Just as the establishment of the AAAS seemed to herald the coming of Federation, so the supposed connection between the advance of science and the development of nationhood emboldened scientists to believe that their own efforts and expertise held the key to national destiny. But there was no simple formula to represent the relationship between science and progress. Despite frequent calls for efficiency and organisation, the contribution of science to the ambitions of nationhood was expressed more through the achievements of individuals than through the construction of programs and policies. Delegates disappointed by the discussion on science and society at the 1939 congress, were invited the following Tuesday to attend the unveiling of a memorial to William Farrer, a foundation member of the Association. Through the improvements he had made to Australian wheat varieties, the assembled crowd was told, Farrer had proved himself ‘a truly great man of science and a citizen’. 40


  1. Canberra Times, 11 January 1939, p. 4.
  2. ‘Science and people’, Canberra Times, 11 January 1939, p. 4.
  3. The founding of AAAS is described in Roy MacLeod, ‘Organising science under the Southern Cross’, in Roy MacLeod (ed.), The commonwealth of science: ANZAAS and the scientific enterprise in Australasia, 1888-1988, Oxford University Press, Melbourne, 1988, pp. 19-39.
  4. Ernest Scott, ‘The history of Australian science’, Report of the 24th  meeting of the Australian and New Zealand Association for the Advancement of Science,  Canberra, 1939, pp. 1-16.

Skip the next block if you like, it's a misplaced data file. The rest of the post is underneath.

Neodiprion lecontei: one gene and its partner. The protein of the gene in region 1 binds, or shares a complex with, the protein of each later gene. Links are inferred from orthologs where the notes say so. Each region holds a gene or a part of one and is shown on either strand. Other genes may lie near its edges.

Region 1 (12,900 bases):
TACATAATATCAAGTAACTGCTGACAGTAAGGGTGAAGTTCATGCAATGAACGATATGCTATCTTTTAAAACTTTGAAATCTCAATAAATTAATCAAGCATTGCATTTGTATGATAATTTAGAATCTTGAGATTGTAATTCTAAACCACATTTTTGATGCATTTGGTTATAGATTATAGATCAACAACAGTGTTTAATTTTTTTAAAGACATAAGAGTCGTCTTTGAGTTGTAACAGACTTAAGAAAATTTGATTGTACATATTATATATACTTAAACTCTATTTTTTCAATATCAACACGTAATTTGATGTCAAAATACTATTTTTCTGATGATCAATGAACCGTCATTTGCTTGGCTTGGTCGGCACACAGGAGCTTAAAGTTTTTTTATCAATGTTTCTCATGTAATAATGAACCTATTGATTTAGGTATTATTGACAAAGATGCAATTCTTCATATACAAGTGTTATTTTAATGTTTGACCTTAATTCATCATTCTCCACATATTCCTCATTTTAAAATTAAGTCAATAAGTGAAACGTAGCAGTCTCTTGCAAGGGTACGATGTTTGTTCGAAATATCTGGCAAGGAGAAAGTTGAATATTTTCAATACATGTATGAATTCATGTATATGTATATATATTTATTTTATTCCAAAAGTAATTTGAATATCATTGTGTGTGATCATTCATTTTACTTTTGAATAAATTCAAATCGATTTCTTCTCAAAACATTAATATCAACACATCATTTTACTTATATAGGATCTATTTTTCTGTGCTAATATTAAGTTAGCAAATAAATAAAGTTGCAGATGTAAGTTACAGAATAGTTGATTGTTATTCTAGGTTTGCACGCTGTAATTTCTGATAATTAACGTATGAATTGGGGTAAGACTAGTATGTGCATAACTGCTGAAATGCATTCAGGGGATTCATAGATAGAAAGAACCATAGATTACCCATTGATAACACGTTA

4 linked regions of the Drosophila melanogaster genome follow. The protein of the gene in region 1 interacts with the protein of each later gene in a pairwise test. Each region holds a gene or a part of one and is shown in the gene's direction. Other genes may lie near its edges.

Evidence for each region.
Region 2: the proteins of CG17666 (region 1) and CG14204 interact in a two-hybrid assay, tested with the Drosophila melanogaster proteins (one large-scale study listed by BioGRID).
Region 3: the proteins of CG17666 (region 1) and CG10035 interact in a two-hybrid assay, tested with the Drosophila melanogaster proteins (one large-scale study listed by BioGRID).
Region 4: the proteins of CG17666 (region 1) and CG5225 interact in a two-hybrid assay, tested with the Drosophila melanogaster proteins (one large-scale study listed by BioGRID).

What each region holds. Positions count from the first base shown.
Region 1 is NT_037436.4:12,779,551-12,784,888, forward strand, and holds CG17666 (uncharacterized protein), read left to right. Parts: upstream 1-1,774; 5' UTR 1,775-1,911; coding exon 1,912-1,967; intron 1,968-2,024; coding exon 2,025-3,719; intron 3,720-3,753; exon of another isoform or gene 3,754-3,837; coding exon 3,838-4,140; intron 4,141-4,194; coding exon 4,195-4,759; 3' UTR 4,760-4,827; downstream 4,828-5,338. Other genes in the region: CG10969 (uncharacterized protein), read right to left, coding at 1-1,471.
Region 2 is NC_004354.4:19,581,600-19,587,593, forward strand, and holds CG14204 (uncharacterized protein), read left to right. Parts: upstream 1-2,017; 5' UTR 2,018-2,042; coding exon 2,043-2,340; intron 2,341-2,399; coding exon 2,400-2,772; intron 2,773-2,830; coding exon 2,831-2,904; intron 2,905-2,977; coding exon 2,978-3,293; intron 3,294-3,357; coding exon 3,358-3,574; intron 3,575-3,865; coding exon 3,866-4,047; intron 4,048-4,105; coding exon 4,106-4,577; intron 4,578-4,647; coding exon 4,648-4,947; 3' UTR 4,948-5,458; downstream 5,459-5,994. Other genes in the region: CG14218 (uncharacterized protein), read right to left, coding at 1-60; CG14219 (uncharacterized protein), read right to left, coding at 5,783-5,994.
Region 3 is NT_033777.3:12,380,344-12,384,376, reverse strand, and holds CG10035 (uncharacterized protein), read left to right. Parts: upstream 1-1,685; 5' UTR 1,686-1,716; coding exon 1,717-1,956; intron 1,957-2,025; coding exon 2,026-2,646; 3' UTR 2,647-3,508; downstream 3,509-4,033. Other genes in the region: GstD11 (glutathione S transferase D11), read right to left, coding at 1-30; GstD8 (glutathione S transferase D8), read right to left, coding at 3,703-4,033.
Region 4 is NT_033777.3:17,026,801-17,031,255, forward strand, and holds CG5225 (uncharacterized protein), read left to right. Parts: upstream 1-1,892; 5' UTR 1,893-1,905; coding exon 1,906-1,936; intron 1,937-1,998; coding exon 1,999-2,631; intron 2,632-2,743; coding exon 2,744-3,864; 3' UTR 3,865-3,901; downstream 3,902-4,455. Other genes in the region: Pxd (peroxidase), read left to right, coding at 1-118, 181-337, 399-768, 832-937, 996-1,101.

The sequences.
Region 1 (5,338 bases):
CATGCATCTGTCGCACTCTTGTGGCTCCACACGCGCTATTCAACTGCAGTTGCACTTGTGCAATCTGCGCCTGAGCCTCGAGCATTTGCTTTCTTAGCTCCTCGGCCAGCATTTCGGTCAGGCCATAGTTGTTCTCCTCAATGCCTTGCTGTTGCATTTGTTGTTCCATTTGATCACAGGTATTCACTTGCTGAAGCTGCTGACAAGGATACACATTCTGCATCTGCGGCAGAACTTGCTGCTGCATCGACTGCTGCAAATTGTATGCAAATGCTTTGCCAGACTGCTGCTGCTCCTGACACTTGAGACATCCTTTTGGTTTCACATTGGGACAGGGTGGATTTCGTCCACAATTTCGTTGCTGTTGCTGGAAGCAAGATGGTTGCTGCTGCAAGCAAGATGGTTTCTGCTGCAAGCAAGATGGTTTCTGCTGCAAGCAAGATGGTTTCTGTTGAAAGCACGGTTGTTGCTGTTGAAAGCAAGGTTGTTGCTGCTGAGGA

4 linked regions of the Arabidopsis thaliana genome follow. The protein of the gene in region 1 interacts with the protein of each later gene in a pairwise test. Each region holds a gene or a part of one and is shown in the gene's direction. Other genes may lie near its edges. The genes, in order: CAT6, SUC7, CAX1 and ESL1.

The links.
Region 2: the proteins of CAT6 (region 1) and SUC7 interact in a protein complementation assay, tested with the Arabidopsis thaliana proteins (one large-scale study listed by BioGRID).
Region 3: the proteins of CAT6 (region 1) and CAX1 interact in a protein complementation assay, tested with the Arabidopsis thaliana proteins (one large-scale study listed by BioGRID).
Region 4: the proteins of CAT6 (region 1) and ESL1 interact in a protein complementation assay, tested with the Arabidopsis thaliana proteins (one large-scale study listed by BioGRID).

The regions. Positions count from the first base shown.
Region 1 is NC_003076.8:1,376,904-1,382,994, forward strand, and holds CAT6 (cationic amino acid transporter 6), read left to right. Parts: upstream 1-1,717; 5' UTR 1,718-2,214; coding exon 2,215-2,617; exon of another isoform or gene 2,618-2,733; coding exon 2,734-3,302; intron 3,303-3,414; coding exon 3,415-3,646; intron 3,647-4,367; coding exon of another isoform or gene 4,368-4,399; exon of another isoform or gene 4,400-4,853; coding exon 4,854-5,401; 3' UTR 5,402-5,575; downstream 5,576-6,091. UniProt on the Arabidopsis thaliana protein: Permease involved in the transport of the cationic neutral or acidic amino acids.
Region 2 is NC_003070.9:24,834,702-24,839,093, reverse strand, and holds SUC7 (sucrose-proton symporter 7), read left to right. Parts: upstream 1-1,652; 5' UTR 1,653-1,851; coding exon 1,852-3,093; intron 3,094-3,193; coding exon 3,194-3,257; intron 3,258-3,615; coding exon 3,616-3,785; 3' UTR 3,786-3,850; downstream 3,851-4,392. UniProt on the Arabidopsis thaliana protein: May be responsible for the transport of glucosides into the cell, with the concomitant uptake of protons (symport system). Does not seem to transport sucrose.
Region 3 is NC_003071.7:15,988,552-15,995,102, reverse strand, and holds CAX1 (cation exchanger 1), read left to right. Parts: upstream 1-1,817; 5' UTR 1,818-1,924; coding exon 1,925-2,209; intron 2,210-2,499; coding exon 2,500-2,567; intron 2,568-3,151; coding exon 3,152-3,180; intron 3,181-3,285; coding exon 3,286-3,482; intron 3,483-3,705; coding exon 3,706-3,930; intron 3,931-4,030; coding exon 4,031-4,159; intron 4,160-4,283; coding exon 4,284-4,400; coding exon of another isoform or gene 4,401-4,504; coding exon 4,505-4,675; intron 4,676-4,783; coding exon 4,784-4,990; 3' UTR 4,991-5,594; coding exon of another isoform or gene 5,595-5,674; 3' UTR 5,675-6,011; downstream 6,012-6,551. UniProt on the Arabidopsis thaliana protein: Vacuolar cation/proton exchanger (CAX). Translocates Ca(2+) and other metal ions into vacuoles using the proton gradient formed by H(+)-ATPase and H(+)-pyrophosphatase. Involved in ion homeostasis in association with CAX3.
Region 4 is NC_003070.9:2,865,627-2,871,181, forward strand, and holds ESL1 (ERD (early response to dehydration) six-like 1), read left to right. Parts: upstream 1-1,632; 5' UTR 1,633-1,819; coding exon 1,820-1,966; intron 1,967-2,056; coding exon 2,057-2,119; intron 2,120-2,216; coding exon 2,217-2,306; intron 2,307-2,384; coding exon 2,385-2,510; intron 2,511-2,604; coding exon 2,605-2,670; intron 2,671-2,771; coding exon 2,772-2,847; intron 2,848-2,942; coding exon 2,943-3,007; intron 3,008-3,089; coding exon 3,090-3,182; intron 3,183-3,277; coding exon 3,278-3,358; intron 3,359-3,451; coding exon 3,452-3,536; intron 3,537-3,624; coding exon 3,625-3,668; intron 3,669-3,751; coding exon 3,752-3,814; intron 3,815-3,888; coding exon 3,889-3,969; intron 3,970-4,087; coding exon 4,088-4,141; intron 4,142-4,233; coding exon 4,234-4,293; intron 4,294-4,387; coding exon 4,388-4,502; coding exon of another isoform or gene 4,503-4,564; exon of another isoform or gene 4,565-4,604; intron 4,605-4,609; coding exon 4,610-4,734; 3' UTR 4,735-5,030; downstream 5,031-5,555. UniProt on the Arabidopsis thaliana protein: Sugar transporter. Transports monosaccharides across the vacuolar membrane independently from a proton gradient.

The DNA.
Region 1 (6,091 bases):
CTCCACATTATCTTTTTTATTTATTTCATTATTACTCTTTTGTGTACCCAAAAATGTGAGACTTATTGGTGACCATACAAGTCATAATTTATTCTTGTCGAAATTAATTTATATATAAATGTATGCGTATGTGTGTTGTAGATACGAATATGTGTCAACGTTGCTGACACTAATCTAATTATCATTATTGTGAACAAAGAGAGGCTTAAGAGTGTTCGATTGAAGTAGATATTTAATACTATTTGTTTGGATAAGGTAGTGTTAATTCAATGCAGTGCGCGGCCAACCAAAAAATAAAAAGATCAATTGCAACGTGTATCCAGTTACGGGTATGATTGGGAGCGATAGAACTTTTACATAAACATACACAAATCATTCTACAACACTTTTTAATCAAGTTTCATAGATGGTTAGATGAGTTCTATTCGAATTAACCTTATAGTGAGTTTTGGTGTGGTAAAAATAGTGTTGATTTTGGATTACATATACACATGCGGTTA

5. Canberra Times, 12 January 1939, p. 2.
  6. Hobart Mercury, 6 January 1892, quoted in Roy MacLeod, ‘From imperial to national science’, in Roy
  7. For a discussion of ‘federated’ and ‘federal’ science and developments in the early twentieth century see Roy MacLeod, ‘Science, progressivism and practical idealism: reflections on efficient imperialism and federal science in Australia 1895-1915’, Scientia Canadensis, vol. 13, no. 1, 1994, pp. 7-26. See also MacLeod, ‘From imperial to national science’.
  8. MacLeod, ‘Science, progressivism and practical idealism’.
  9. TW Edgeworth David, ‘The aims and ideals of Australasian science’, Report of the 10th meeting of the Australasian Association for the Advancement of Science,  Dunedin, 1904, p. 8.
  10. ibid., p. 30.
  11. ibid., p. 33-4.
  12. ibid., p. 35-7.
  13. ibid., p. 43.
  14. David Orme Masson, ‘Inaugural address’, Report of the 13th meeting of the Australasian Association for the Advancement of Science,  Sydney, 1911, pp. 2-3.
  15. ibid., pp. 5. For more on the BAAS visit see: Peter Robertson, ‘Coming of age: the British Association in Australia, 1914’, Australian Physicist, vol. 17, 1980, pp. 23-7; Rosaleen Love, ‘The Science Show of 1914: the British Association meets in Australia’, This Australia, vol. 4, no. 1, 1984, pp. 12-16.
  16. TW Edgeworth David, ‘Presidential address’, Report of the 14th meeting of the Australasian Association for the Advancement of Science,  Melbourne, 1913, p. xcii.
  17. ibid., p. xci.
  18. Weickhardt, Masson of Melbourne, pp. 63-7.
  19. Quoted in Brigid Hains, The ice and the inland: Mawson, Flynn and the myth of the frontier, Melbourne University Press, Melbourne, 2002, p. 44.
  20. Adelaide Advertiser, 3 March 1914, p. 11.